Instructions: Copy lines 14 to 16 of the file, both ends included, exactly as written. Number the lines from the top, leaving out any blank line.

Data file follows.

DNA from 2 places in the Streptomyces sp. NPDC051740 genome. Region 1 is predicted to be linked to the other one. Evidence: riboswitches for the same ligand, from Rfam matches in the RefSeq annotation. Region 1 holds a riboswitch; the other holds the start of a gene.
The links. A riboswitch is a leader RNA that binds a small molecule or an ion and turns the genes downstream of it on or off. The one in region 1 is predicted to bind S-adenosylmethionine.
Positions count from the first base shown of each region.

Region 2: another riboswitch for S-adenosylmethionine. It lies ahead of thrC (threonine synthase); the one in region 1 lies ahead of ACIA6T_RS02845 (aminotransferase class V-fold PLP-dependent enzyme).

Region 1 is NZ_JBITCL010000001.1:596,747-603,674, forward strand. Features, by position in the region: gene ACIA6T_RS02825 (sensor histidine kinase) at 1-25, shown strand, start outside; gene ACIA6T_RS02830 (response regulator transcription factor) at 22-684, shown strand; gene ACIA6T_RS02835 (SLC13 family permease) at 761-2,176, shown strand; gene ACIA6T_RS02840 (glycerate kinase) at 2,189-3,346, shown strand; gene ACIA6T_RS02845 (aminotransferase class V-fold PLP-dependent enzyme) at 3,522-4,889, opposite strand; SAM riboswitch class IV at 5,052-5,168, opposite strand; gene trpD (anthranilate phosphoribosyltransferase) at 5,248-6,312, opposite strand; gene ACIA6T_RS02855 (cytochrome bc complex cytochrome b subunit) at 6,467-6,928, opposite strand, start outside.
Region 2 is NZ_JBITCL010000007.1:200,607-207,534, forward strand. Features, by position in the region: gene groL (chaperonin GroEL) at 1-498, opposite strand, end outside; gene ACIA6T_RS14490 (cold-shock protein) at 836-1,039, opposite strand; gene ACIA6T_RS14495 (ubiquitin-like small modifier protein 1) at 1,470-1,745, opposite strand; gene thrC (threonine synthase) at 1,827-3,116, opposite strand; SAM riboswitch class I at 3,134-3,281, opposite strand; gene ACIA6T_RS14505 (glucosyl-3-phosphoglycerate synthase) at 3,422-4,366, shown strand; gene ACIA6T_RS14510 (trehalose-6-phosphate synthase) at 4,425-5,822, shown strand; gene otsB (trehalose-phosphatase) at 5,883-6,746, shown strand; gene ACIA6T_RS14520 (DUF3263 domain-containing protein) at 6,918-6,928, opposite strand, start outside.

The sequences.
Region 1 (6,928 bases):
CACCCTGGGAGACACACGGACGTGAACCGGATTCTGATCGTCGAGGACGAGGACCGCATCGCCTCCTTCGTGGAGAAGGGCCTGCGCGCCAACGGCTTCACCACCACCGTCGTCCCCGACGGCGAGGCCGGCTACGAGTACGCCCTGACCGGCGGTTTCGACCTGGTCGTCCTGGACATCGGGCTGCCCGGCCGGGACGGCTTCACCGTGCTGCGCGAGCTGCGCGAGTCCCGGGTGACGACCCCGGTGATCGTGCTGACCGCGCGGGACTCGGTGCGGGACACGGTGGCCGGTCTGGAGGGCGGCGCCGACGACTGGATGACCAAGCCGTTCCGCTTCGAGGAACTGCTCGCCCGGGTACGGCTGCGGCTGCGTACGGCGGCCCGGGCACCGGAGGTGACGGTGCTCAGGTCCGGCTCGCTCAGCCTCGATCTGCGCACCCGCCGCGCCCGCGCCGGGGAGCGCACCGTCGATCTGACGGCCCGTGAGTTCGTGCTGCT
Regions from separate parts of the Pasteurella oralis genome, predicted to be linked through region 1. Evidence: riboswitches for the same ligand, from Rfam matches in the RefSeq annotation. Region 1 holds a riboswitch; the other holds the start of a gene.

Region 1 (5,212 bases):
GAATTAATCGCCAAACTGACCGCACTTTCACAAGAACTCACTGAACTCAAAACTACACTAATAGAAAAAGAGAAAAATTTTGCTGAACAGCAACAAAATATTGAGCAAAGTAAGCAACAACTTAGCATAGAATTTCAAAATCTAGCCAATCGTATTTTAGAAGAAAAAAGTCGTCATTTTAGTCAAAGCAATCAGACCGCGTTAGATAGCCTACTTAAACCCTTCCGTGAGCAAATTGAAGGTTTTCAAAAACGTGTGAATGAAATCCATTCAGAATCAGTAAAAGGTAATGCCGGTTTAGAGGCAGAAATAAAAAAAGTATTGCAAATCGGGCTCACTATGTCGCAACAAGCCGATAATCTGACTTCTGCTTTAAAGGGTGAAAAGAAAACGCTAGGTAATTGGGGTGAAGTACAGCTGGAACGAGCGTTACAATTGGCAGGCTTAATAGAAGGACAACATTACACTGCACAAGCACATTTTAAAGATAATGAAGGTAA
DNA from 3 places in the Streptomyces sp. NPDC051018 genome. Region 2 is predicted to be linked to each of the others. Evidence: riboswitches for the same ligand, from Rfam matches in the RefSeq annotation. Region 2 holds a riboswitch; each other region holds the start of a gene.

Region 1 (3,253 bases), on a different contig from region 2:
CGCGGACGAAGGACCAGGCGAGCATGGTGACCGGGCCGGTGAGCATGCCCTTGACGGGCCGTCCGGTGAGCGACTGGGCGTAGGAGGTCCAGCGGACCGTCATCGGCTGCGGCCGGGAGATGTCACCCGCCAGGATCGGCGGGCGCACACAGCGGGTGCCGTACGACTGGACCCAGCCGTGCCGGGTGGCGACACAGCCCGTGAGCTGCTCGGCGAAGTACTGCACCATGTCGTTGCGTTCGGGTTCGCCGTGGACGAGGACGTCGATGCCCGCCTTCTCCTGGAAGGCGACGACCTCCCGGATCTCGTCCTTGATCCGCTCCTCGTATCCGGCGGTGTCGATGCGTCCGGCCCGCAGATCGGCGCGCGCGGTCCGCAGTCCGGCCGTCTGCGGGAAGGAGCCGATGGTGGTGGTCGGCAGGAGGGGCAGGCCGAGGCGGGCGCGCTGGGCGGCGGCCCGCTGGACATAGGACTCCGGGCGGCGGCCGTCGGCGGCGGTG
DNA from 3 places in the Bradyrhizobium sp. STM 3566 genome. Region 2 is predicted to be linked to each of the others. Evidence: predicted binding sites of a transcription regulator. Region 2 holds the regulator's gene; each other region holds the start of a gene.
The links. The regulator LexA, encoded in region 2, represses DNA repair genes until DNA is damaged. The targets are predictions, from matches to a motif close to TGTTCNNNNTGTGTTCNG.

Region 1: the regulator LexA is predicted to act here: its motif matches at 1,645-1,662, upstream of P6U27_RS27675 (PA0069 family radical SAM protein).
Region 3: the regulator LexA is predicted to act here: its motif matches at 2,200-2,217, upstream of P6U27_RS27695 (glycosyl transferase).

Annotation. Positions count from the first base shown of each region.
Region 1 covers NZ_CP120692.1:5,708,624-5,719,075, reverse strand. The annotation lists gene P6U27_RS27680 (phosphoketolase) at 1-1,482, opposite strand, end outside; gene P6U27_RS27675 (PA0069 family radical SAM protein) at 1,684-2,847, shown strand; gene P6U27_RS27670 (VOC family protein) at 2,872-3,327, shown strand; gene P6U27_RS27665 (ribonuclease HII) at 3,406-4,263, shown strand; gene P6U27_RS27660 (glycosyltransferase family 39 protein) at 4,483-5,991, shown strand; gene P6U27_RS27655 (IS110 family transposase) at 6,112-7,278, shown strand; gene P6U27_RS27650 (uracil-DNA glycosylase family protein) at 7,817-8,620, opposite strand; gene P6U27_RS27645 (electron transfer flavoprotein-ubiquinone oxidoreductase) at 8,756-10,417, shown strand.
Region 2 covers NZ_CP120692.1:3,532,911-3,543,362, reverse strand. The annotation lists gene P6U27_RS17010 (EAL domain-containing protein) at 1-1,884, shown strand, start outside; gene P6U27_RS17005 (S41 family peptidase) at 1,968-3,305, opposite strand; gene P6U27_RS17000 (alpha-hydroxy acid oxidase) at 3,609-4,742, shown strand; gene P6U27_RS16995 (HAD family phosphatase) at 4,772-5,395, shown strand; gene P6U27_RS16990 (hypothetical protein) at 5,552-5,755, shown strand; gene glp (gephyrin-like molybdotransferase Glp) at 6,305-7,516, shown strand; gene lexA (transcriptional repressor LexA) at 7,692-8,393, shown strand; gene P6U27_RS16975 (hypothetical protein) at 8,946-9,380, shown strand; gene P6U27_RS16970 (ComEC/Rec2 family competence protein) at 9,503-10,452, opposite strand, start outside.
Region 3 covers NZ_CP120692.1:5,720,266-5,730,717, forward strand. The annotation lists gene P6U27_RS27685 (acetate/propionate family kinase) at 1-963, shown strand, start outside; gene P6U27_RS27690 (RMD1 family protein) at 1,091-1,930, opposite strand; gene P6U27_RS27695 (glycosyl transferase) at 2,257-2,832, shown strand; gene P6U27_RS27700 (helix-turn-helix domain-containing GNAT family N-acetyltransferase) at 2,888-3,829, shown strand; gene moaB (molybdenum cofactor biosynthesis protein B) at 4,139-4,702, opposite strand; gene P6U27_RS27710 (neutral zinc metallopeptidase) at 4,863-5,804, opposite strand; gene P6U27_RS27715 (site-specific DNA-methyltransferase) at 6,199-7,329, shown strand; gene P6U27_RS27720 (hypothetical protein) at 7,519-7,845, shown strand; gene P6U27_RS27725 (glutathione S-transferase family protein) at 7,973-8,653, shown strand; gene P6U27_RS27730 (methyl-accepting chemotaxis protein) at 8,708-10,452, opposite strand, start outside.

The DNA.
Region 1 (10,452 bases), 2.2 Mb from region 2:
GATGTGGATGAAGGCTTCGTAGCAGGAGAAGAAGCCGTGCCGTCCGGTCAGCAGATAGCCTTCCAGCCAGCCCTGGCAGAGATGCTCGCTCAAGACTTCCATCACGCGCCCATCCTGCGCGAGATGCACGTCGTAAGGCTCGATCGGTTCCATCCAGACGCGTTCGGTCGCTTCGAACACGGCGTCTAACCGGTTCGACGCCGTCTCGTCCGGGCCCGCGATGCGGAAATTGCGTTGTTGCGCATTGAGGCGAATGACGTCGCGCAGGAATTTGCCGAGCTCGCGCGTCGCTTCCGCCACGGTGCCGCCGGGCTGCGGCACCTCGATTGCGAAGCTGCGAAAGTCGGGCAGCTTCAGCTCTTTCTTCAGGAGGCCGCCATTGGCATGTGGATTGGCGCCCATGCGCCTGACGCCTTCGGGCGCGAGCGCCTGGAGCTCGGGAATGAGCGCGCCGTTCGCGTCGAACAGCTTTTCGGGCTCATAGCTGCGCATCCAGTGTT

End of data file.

Region 1 (3,253 bases), on a different contig from region 2:
CGCGGACGAAGGACCAGGCGAGCATGGTGACCGGGCCGGTGAGCATGCCCTTGACGGGCCGTCCGGTGAGCGACTGGGCGTAGGAGGTCCAGCGGACCGTCATCGGCTGCGGCCGGGAGATGTCACCCGCCAGGATCGGCGGGCGCACACAGCGGGTGCCGTACGACTGGACCCAGCCGTGCCGGGTGGCGACACAGCCCGTGAGCTGCTCGGCGAAGTACTGCACCATGTCGTTGCGTTCGGGTTCGCCGTGGACGAGGACGTCGATGCCCGCCTTCTCCTGGAAGGCGACGACCTCCCGGATCTCGTCCTTGATCCGCTCCTCGTATCCGGCGGTGTCGATGCGTCCGGCCCGCAGATCGGCGCGCGCGGTCCGCAGTCCGGCCGTCTGCGGGAAGGAGCCGATGGTGGTGGTCGGCAGGAGGGGCAGGCCGAGGCGGGCGCGCTGGGCGGCGGCCCGCTGGACATAGGACTCCGGGCGGCGGCCGTCGGCGGCGGTG
DNA from 3 places in the Bradyrhizobium sp. STM 3566 genome. Region 2 is predicted to be linked to each of the others. Evidence: predicted binding sites of a transcription regulator. Region 2 holds the regulator's gene; each other region holds the start of a gene.